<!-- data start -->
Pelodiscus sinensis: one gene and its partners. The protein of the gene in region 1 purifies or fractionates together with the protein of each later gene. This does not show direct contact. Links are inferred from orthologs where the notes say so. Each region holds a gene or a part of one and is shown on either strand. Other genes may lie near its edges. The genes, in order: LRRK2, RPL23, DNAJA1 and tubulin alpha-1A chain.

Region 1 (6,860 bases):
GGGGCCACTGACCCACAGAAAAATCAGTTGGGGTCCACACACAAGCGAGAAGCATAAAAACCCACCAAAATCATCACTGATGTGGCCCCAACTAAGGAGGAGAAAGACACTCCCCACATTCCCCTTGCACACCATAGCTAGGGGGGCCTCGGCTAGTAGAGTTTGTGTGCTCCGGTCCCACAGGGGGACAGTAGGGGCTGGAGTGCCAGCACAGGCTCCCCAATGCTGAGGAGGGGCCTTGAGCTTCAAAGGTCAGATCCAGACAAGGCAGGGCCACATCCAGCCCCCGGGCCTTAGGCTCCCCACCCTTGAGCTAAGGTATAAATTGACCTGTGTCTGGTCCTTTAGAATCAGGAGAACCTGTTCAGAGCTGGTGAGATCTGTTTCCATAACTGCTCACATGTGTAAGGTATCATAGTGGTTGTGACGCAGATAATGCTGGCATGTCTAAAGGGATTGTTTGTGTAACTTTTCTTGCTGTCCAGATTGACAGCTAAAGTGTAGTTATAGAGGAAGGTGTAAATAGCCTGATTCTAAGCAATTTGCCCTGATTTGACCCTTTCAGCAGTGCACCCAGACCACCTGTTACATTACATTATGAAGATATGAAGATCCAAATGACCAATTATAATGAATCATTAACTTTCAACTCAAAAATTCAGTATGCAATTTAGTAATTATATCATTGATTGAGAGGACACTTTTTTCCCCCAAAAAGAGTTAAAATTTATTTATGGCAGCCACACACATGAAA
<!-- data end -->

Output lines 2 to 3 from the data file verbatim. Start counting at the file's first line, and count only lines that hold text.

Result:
Region 1 (6,860 bases):
GGGGCCACTGACCCACAGAAAAATCAGTTGGGGTCCACACACAAGCGAGAAGCATAAAAACCCACCAAAATCATCACTGATGTGGCCCCAACTAAGGAGGAGAAAGACACTCCCCACATTCCCCTTGCACACCATAGCTAGGGGGGCCTCGGCTAGTAGAGTTTGTGTGCTCCGGTCCCACAGGGGGACAGTAGGGGCTGGAGTGCCAGCACAGGCTCCCCAATGCTGAGGAGGGGCCTTGAGCTTCAAAGGTCAGATCCAGACAAGGCAGGGCCACATCCAGCCCCCGGGCCTTAGGCTCCCCACCCTTGAGCTAAGGTATAAATTGACCTGTGTCTGGTCCTTTAGAATCAGGAGAACCTGTTCAGAGCTGGTGAGATCTGTTTCCATAACTGCTCACATGTGTAAGGTATCATAGTGGTTGTGACGCAGATAATGCTGGCATGTCTAAAGGGATTGTTTGTGTAACTTTTCTTGCTGTCCAGATTGACAGCTAAAGTGTAGTTATAGAGGAAGGTGTAAATAGCCTGATTCTAAGCAATTTGCCCTGATTTGACCCTTTCAGCAGTGCACCCAGACCACCTGTTACATTACATTATGAAGATATGAAGATCCAAATGACCAATTATAATGAATCATTAACTTTCAACTCAAAAATTCAGTATGCAATTTAGTAATTATATCATTGATTGAGAGGACACTTTTTTCCCCCAAAAAGAGTTAAAATTTATTTATGGCAGCCACACACATGAAA